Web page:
It may be an incompatible TXT file (e.g. converted from a PDF file), or it has extraneous information included in the TXT file (e.g. time codes in the margins), and therefore the page and line numbers cannot be parsed correctly.
ASCII TXT files, which are the files generated by court reporters and also the universally accepted standard format for desktop transcript review software, must adhere to certain rules that are customary for court reporters/stenographers to follow when creating the TXT files:
- Must include integer-based page numbers (e.g. Page 1, 1, 0001) either: right justified; any justification with “p”, “p.”, “Page”, “PAGE” before it; left justified in a page:line format (e.g. 002:01)
- There should be 25 lines per page.
- Must include integer line numbers for all pages of the deposition. Line numbers are also required for title, appearances, exhibit list, and certificate pages.
- No special characters should be in the transcript (i.e. non-standard ASCII characters such as ö, ñ, é).
- Deponent or Court Reporter information (e.g. ABC Court Reporters (800) 555-1212) should not be present at the header or footer of each page. If this information is present, it can cause problems with the parsing and is distracting when reading the deposition.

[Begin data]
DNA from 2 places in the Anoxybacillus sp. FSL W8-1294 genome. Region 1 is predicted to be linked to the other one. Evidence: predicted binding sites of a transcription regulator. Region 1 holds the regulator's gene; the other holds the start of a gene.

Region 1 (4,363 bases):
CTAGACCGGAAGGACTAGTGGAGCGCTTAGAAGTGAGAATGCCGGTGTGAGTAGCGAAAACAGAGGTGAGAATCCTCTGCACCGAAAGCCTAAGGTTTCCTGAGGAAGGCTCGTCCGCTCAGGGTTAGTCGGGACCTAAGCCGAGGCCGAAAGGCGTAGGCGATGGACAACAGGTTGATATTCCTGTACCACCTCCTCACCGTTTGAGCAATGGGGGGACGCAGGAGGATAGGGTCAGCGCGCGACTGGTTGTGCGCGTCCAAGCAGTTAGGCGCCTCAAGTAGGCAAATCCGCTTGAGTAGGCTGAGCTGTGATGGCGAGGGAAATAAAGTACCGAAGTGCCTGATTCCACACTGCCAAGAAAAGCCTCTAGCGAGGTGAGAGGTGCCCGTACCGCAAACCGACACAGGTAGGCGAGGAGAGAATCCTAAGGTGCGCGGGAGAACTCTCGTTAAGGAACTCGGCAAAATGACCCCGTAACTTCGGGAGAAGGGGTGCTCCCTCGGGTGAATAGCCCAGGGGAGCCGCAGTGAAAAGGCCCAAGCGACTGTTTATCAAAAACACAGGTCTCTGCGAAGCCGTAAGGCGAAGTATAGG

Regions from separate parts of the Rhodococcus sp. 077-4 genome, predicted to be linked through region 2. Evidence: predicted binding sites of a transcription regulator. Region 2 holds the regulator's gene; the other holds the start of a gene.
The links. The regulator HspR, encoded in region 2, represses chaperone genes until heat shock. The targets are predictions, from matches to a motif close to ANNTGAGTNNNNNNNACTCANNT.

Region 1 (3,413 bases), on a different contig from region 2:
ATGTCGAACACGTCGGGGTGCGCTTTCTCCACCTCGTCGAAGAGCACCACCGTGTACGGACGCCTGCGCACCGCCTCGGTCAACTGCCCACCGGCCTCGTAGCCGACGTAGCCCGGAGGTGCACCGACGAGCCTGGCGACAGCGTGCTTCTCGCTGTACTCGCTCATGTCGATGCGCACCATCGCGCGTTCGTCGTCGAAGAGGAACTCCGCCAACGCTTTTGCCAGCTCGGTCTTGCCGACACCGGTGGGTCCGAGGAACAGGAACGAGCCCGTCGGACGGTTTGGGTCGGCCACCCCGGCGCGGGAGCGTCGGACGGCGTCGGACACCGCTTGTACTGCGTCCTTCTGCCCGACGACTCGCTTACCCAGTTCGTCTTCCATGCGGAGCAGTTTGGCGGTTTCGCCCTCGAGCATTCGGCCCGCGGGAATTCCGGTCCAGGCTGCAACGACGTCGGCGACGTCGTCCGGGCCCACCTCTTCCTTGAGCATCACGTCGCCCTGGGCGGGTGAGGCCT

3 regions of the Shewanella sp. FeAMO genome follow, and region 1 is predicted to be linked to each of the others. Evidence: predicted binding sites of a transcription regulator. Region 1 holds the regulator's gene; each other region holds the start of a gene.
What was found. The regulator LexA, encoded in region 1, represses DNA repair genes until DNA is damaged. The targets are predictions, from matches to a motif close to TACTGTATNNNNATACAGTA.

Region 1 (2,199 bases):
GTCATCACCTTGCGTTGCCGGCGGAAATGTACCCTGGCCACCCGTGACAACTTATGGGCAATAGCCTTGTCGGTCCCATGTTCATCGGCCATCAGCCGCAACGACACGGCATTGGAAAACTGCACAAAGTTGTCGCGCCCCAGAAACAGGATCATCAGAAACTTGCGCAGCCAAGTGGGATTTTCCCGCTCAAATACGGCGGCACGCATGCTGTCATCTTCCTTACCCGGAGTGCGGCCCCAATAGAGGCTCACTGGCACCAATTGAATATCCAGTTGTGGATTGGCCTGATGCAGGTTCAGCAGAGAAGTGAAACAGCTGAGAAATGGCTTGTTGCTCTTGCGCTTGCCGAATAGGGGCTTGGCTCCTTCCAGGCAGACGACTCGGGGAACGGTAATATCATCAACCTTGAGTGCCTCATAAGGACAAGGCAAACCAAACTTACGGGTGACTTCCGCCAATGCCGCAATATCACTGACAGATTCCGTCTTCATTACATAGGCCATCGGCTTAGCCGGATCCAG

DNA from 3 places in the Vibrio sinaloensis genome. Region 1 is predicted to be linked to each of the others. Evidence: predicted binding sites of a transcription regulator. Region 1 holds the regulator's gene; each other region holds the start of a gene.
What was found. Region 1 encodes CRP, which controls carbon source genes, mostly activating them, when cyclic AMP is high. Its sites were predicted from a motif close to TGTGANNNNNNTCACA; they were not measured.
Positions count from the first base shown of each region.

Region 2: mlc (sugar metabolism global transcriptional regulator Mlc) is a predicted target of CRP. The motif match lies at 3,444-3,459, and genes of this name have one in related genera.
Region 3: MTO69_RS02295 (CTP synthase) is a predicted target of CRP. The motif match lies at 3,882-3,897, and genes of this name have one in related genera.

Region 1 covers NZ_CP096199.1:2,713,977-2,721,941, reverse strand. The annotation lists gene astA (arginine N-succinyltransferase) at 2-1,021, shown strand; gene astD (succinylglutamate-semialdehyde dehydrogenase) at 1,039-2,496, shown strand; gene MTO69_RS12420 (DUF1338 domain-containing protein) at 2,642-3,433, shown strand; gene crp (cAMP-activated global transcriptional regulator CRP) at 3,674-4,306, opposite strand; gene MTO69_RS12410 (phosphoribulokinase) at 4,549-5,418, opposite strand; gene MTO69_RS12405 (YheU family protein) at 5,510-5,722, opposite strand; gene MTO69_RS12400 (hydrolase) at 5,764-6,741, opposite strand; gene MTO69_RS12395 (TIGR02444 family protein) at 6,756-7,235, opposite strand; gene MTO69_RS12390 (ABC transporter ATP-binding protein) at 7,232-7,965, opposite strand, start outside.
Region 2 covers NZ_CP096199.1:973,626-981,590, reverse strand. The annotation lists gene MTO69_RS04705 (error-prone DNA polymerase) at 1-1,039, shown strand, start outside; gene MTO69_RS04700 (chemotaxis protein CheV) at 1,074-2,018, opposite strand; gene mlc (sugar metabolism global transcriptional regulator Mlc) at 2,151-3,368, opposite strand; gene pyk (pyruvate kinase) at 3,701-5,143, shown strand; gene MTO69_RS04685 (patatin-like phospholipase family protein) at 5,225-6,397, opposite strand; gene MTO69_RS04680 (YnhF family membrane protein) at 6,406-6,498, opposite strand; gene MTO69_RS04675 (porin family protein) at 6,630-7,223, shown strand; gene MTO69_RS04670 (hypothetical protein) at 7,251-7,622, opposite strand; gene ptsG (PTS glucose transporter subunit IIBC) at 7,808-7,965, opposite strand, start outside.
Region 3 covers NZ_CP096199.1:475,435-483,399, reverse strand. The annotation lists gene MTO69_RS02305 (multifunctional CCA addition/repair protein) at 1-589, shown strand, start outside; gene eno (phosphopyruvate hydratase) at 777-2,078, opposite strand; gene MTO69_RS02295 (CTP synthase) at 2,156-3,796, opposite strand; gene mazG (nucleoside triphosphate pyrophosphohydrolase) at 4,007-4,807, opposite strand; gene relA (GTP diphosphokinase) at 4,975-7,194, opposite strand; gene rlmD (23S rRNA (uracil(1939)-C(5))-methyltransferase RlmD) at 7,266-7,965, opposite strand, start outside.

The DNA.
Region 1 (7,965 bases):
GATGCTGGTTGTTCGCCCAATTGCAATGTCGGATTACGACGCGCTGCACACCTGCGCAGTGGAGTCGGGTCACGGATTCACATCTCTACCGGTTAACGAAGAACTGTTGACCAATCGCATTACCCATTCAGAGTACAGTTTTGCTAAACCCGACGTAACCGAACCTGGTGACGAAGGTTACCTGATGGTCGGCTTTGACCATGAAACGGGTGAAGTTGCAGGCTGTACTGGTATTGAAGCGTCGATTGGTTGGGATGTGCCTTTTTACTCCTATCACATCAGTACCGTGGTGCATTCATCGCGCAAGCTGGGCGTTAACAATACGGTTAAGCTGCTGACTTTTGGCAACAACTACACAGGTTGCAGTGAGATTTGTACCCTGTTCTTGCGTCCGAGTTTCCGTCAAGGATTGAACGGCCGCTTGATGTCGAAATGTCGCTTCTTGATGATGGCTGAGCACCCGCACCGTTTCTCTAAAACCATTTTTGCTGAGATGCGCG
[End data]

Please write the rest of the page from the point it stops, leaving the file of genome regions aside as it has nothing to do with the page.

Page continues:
- Question and Answer (Q/A) Pairs are required for all spoken portions of the transcript.
- One (or more) whitespace characters must occur between each line number and text.
- No table of content or index should be included in the file.
- No timestamps should be included in the margins.
Sometimes a court reporter may ask if you prefer the transcript printed, or saved as a PDF or Word file, but these file types are not true transcript files and are not supported by TranscriptPad. A printed file that has been scanned to PDF is also not compatible as it will merely be a picture, or image, of your transcript and will not be searchable or give you the ability to make designations based on page/line information even if it has been OCR'd. Also, converting a PDF, Word, WordPerfect, or RTF file to TXT is not a true transcript file and is not supported.
If you cannot obtain the TXT file, a workaround would be to obtain what court reporters refer to as an "E-Transcript" or "E-Trans" or ".PTX" file. These are all the same proprietary file type owned by Thomson Reuters. If you can open a .PTX file on your desktop PC computer you probably have the E-Transcript Viewer installed, so you can select File > Save As > Transcript > ASCII… and choose Text File (*.txt) in the "Save as type:", and Amicus in the "Transcript Style:" drop down lists. The resulting file can be opened in TranscriptPad. If you do not have the E-Transcript Viewer installed, you can download the E-Transcript Viewer for free here (it is only available for the PC): http://store.westlaw.com/software/ebundle/viewer/default.aspx